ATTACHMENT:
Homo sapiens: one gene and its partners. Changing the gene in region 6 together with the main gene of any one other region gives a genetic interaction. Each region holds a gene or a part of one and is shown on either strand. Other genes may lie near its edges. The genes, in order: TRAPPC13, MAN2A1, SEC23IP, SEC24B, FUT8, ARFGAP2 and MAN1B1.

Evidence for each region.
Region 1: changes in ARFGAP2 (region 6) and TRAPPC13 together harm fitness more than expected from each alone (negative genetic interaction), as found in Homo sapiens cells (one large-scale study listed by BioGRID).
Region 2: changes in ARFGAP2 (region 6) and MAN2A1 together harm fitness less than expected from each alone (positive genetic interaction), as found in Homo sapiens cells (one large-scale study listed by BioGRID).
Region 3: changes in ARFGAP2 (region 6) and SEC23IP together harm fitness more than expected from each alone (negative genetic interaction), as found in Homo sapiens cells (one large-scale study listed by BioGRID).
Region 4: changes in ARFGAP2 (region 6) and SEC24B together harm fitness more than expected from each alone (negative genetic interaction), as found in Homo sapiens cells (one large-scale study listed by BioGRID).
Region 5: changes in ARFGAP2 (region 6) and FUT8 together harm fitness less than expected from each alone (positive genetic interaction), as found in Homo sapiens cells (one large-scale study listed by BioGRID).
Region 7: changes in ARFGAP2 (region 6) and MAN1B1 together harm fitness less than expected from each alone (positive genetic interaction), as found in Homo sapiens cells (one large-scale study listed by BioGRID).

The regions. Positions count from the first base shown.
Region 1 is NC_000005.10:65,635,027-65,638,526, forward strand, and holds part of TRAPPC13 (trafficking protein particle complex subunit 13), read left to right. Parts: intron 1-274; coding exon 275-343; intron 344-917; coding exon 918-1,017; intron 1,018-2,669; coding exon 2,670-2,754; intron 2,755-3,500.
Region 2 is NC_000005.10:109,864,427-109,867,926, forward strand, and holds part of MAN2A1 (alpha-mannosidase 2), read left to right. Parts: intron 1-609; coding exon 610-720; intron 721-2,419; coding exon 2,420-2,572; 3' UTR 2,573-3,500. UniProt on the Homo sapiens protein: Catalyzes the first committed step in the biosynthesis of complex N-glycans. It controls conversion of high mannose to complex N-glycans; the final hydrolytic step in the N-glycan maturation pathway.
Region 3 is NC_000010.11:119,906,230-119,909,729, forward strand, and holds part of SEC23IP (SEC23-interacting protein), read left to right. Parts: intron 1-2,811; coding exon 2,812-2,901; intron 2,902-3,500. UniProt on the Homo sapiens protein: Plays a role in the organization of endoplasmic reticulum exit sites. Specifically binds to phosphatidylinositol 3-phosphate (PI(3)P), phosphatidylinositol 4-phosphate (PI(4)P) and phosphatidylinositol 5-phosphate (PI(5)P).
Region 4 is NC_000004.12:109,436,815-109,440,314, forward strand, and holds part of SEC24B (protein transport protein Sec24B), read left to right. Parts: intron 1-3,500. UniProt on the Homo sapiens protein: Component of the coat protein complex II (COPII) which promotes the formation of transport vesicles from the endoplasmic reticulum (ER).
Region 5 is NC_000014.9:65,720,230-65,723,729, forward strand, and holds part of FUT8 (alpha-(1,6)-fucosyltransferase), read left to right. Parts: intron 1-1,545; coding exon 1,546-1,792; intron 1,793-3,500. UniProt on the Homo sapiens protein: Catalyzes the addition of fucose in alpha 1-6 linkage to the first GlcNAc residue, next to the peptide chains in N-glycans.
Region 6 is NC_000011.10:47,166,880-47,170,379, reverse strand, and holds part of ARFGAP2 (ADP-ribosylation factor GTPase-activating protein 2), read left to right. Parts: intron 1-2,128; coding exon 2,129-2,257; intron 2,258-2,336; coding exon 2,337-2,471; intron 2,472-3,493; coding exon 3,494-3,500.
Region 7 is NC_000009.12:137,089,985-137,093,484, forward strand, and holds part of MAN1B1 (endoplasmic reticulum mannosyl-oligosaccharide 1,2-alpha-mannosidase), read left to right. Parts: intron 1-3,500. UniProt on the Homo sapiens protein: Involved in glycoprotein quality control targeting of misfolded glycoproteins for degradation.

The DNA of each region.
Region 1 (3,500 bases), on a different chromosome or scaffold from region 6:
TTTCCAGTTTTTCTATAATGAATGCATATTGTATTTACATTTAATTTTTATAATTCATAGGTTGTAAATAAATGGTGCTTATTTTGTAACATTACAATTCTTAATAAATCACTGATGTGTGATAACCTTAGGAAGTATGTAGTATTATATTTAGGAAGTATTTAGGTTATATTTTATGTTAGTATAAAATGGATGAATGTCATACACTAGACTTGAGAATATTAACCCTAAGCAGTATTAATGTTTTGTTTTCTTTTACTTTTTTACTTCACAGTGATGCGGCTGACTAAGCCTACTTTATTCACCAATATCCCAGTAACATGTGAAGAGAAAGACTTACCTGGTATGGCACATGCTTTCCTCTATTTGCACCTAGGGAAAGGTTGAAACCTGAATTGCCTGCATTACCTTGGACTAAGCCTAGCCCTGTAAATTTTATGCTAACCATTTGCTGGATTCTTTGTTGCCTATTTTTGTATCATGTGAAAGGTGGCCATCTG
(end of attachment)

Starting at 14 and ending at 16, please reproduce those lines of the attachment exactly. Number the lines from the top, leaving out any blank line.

Region 5 is NC_000014.9:65,720,230-65,723,729, forward strand, and holds part of FUT8 (alpha-(1,6)-fucosyltransferase), read left to right. Parts: intron 1-1,545; coding exon 1,546-1,792; intron 1,793-3,500. UniProt on the Homo sapiens protein: Catalyzes the addition of fucose in alpha 1-6 linkage to the first GlcNAc residue, next to the peptide chains in N-glycans.
Region 6 is NC_000011.10:47,166,880-47,170,379, reverse strand, and holds part of ARFGAP2 (ADP-ribosylation factor GTPase-activating protein 2), read left to right. Parts: intron 1-2,128; coding exon 2,129-2,257; intron 2,258-2,336; coding exon 2,337-2,471; intron 2,472-3,493; coding exon 3,494-3,500.
Region 7 is NC_000009.12:137,089,985-137,093,484, forward strand, and holds part of MAN1B1 (endoplasmic reticulum mannosyl-oligosaccharide 1,2-alpha-mannosidase), read left to right. Parts: intron 1-3,500. UniProt on the Homo sapiens protein: Involved in glycoprotein quality control targeting of misfolded glycoproteins for degradation.